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LUCIFER

The Alan Parsons Project

Crossover Prog


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The Alan Parsons Project Lucifer album cover
2.05 | 3 ratings | 1 reviews | 0% 5 stars

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Singles/EPs/Fan Club/Promo, released in 1979

Songs / Tracks Listing

A. Lucifer (3:45)
B. I'd Rather Be a Man (3:52)

Line-up / Musicians

See the album Eve.

Releases information

7" vinyl single. Arista.

Thanks to Matti for the addition
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THE ALAN PARSONS PROJECT Lucifer ratings distribution


2.05
(3 ratings)
Essential: a masterpiece of progressive rock music(0%)
0%
Excellent addition to any prog rock music collection(33%)
33%
Good, but non-essential (0%)
0%
Collectors/fans only (33%)
33%
Poor. Only for completionists (33%)
33%

THE ALAN PARSONS PROJECT Lucifer reviews


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Collaborators/Experts Reviews

Review by Matti
PROG REVIEWER
2 stars This single contains two tracks from The Alan Parsons Project's fourth album Eve (1979); it also shares the same cover picture with the album, which has an underlying theme of women and the problems they face in the world of men. Thinking of the Biblical title, it feels appropriate that the album's opening instrumental piece is called 'Lucifer'. [As the listeners of this "band" probably remember, they had a tradition of opening their albums with an instrumental, and I think in most cases those pieces are excellent, and summarize the whole essence of The Alan Parsons Project.]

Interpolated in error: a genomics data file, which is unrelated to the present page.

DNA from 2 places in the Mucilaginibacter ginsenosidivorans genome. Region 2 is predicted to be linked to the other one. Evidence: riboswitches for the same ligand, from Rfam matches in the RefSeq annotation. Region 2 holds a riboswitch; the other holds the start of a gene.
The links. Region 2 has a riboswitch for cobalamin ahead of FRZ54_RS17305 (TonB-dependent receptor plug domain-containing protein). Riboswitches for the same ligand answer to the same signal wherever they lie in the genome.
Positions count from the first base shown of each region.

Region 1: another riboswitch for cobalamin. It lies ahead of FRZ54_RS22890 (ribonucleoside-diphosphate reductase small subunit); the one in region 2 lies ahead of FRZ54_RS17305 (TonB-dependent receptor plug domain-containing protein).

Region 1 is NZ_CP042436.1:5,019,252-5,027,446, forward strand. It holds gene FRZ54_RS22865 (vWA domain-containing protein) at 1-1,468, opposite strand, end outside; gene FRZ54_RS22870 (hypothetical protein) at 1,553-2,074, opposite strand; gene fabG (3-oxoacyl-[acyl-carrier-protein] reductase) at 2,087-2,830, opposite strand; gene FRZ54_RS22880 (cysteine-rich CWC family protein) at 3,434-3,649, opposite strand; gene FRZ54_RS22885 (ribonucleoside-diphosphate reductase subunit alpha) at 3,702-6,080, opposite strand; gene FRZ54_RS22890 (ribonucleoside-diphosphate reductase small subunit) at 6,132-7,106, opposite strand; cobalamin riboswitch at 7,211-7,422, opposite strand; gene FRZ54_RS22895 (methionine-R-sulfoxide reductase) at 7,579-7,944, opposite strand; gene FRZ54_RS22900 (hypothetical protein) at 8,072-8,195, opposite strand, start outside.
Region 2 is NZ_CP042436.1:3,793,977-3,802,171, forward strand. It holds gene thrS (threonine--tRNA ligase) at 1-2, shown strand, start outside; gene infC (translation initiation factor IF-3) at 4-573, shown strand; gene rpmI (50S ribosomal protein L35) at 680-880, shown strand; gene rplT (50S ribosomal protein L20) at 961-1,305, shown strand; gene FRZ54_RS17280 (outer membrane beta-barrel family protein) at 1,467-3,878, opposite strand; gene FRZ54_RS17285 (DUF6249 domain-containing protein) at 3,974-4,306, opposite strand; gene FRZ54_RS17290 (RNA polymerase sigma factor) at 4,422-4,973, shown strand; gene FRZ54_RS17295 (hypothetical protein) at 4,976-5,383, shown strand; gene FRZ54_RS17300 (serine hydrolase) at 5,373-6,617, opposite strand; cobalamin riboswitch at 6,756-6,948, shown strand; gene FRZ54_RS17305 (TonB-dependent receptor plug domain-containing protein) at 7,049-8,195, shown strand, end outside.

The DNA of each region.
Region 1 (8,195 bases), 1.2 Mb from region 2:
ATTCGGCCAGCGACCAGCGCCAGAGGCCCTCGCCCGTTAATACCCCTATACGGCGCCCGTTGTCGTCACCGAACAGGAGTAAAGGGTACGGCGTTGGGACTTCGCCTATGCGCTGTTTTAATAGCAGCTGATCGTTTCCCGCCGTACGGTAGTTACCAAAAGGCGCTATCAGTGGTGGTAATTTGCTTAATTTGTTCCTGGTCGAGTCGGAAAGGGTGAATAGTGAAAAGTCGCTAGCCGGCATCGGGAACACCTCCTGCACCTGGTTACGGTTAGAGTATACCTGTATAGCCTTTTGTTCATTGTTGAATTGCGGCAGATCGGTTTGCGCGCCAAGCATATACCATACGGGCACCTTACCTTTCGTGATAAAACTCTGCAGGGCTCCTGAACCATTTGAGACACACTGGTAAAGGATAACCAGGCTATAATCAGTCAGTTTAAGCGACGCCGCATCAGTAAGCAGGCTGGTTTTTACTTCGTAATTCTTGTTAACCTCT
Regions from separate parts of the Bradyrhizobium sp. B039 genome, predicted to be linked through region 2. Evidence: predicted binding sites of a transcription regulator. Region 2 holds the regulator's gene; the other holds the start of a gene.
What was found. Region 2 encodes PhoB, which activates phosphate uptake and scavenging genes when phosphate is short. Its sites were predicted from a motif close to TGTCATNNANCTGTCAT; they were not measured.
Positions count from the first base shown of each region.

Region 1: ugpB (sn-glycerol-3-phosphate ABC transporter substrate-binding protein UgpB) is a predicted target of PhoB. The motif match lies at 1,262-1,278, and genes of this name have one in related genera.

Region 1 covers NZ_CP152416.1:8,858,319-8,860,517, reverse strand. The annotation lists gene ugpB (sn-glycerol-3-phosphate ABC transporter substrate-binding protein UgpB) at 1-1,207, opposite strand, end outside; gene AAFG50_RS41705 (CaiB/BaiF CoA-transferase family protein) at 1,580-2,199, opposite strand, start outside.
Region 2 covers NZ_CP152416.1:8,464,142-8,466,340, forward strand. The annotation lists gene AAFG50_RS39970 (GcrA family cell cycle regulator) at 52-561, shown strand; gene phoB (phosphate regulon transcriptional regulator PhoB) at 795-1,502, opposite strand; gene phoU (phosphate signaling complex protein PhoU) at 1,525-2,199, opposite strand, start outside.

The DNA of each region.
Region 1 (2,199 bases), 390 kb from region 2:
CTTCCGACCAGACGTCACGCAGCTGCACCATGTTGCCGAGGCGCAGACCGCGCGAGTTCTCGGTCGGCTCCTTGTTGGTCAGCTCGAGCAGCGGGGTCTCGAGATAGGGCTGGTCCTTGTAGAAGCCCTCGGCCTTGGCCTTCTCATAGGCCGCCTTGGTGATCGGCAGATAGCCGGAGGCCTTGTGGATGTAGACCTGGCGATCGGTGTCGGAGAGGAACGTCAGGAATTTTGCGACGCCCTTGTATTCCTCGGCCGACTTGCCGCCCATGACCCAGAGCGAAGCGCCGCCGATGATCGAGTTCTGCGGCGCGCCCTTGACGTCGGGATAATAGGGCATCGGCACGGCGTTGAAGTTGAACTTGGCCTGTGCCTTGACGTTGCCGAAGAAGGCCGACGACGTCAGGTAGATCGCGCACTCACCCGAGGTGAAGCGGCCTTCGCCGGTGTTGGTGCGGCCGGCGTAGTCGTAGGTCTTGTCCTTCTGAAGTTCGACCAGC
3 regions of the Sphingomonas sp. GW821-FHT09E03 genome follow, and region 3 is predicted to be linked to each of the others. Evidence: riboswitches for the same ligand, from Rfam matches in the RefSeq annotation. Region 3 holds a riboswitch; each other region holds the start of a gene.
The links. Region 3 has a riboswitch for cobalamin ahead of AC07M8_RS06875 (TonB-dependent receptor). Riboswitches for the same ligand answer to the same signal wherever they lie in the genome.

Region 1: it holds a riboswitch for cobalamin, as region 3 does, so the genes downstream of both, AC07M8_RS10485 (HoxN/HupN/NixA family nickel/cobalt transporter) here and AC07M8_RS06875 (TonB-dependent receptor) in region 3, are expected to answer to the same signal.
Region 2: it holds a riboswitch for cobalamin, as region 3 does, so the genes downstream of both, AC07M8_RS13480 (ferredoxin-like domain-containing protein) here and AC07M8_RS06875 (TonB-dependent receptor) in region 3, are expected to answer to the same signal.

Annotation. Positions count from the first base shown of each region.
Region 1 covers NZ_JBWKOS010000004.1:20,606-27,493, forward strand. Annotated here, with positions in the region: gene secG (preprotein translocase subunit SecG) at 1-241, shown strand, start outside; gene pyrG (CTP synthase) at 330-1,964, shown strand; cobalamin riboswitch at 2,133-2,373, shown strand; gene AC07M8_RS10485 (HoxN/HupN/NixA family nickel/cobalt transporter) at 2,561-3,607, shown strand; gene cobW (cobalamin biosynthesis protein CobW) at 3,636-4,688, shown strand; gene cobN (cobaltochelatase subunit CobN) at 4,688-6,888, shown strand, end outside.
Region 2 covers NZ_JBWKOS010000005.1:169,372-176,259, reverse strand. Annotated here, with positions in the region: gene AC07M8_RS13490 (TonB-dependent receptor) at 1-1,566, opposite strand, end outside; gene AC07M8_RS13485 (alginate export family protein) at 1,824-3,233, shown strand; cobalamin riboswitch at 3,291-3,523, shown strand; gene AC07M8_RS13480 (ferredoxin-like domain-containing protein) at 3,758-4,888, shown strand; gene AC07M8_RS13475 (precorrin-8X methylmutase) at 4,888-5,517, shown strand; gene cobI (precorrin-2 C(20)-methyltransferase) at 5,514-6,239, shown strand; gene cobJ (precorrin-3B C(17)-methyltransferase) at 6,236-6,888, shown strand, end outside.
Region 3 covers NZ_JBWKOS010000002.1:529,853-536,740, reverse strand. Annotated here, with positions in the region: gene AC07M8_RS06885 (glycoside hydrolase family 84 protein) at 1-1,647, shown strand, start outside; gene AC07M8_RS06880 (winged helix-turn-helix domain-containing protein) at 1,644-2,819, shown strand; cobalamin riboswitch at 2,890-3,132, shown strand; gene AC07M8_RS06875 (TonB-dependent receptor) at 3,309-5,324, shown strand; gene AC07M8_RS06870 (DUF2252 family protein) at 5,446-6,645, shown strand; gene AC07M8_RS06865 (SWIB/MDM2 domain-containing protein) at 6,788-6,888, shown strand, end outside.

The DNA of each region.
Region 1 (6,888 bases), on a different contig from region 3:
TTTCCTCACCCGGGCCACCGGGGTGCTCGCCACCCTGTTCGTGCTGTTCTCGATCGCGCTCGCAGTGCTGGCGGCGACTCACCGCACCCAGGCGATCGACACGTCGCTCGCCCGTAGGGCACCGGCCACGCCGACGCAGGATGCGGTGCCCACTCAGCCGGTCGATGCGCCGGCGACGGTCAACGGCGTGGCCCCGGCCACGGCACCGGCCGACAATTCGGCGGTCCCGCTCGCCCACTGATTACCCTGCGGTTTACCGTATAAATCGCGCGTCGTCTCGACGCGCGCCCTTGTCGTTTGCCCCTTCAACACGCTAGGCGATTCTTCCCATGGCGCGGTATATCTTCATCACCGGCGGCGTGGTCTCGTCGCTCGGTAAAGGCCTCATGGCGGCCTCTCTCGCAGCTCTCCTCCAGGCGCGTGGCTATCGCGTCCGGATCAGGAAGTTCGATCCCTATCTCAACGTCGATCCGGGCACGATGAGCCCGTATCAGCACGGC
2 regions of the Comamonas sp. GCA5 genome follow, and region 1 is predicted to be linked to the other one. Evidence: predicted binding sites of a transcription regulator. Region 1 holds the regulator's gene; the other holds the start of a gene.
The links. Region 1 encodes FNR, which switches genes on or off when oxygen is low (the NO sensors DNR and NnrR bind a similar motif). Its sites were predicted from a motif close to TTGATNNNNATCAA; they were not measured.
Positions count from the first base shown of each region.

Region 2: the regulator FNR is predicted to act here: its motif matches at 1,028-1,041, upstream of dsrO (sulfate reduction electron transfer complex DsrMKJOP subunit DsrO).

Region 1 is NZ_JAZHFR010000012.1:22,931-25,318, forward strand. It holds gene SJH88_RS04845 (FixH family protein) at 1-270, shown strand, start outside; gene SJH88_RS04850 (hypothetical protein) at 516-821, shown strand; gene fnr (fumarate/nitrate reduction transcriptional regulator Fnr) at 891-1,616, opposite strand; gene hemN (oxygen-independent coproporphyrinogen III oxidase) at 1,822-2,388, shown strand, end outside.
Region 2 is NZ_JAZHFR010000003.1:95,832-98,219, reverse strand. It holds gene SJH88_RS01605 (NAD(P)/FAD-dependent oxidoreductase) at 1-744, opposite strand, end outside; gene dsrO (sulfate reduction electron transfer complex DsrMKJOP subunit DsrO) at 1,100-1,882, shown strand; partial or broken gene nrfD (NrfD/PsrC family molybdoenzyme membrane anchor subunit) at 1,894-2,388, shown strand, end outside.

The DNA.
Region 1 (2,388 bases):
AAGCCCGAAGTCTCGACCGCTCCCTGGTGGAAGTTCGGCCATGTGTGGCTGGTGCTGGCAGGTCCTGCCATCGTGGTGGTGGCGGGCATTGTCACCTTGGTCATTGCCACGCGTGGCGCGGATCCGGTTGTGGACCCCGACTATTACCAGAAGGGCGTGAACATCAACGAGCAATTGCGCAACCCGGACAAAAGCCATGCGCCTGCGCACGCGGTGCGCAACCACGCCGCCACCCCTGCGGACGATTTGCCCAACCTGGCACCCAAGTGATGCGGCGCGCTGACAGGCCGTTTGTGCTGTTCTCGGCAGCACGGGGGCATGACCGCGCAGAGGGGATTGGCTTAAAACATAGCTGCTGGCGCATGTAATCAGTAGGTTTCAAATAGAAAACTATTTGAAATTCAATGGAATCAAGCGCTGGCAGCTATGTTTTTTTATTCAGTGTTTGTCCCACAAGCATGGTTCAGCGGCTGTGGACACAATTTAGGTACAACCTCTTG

'Lucifer' became a hit in Europe. How often do you see a rock instrumental in the charts? I guess not very often. Together with the strong title, the catchy, rhythmic music creates a dramatic (if not quite Satanic) atmosphere very effectively. In comparison to e.g. 'Voyager' (Pyramid, 1978) 'Lucifer' is a rather straight-forward composition from start to finish, with no ambience-oriented slow intros or notable progressive nuances. In other words, it COULD have been worked into a more exciting proggy instrumental -- but then again, it hardly would have been released as a single and become a hit in that case.

The B-side has 'I'd Rather Be a Man' which is sung by David Paton. Now as I'm listening to it on YouTube I'm not wondering at all that I had no memories of it. I have listened to the Eve album some long long time ago, as a library loan, and this uncomfortably noisy song didn't please me enough to have a second listen. And it sure doesn't please me now either. It's a good reminder why Eve is generally seen as a weak APP album, especially as a follower of such fine album as Pyramid.

Strange that the beautiful ballad 'If I Could Change Your Mind' sung by Clare Torry (yes, the voice gracing Pink Floyd's 'Great gig in the Sky') didn't make it into a single, not even as a B-sider... 'Lucifer' is a fairly good piece but this single is pretty useless.

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